The Mark Of Cain @ The Hi-Fi, Brisbane, 21.03.13
By Darragh Murray
Kim Scott walks out on stage, chalks up his hands like he’s going to deadlift 100 kilos, straps a bass to his hip, and stares impassively over The Hi-Fi Bar.
This is how The Mark Of Cain begin the Brisbane leg of their Songs of the Third and Fifth album tour.
I’m surrounded by dudes.
There’s a spattering of females, but the demographic is dominated by applauding middle-aged men, late 30-something and 40-something rockers who probably once listened to Helmet records while sitting down to write out school work in their exercise pads, and experimented playing one-finger power chords on their shitty nylon string acoustics, and dreamt of being Page Hamilton – just like I used to. And as I gaze out over the crowd of guys with faded tattoos and beer guts, I do wonder if private health insurance covers mosh pit related injuries.
I’m not exactly surprised. The Mark Of Cain write the kind of heavy music that appeals to men. John Scott’s lyrics play on male anxieties, particularly with regards to women and, in combination with his crunching guitar sound, gives The Mark Of Cain’s songs a jolt of aggressiveness. And while I do not think that The Mark of Cain position their songs as ‘men only’, their catalogue does seem to be full of songs that appeal to male domination instincts. This is how I rationalise the one-sided gender demographic that’s evident at tonight’s show.
John Scott thanks the audience for showing up, acknowledging that it’s been some time since the band were in Brisbane and also noting his own advancing years but that “we’re still fucking tough as nails!” before kicking into a brutally loud version of ‘First Time’. ‘Second Hander’, ‘The Separatist’ and ‘Tell Me’ follow in short order. The new songs sit well alongside the old and I’m blown away by the power of Kim Scott’s bass playing.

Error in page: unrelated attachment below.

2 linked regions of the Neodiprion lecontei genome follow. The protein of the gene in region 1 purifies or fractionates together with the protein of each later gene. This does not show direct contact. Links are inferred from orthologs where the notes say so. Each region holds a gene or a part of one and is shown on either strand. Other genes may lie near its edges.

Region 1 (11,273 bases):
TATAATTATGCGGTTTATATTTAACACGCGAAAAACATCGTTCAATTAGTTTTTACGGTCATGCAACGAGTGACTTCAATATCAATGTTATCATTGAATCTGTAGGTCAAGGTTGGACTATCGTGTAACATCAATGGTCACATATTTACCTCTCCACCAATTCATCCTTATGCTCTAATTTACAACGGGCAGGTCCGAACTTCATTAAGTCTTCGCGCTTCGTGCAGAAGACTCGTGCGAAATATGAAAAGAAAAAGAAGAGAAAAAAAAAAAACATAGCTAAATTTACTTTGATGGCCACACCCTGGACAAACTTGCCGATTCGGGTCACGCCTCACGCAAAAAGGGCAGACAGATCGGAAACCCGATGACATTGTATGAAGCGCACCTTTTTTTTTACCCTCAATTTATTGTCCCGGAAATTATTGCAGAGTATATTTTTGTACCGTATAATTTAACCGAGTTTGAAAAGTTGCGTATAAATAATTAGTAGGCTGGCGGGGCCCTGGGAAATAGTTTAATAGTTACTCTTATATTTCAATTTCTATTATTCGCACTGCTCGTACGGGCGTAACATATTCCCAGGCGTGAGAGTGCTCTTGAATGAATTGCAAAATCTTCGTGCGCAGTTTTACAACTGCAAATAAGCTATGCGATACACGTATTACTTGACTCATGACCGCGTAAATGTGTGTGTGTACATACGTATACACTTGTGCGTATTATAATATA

I love the sound he gets out of it. It’s hard to describe – it’s a got this relentless throbbing quality that permeates every object of the room. Like some kind of pleasant migraine, if one could be imagined. And the way he plays it! Standing with his legs shoulder width apart, glaring down at the crowd, he hardly moves all evening. He looks like someone you wouldn’t want to mess with. His demeanour plays well with the whole Mark of Cain aesthetic.
Fill-in drummer Eli Green, of Adelaide band Life Pilot, has some tough shoes to fill with John Stanier away with Tomahawk, but does so admirably. Apart from a brief screw up in ‘The Contender’, Green drums with a kind of heightened mechanical intensity, occasionally glancing up to grin and exchange knowing nods with the Scott brothers as the different parts of the songs meld together.
There is a section during the middle of the set that is absolute hard rock heaven. The band rip out ‘Avenger’, ‘Retaliate’, ‘The Contender’, ‘Interloper’ and – arguably the best track on the new record – ‘1000 Days’, back to back. The racket is deafening, and heads nod in sync to the relentless rhythm being dealt out from the stage. One guy in a Helmet shirt plays a variety of air instruments in front of me during ‘Retaliate’, seamlessly moving between guitar, bass and drums. A girl stomps up and down in a marching motion not too far away. John Scott is an irate preacher.
It’s a long set, but I don’t really notice. I think the band play about 15 songs and a three-song encore, culminating in fan favourite ‘Point Man’. You can tell it’s a favourite as at every song break, random voices from the crowd scream for it. John Scott has, up until now, responded with “that song comes way later” but finally relents at the very end. And man, it’s fucking awesome – “I got a gun, I got the bullets!”
We file out. It’s been great. A perfect combination of nostalgia for days gone by and revelation that this type of heavier rock can still sound fucking awesome in the context of 2013.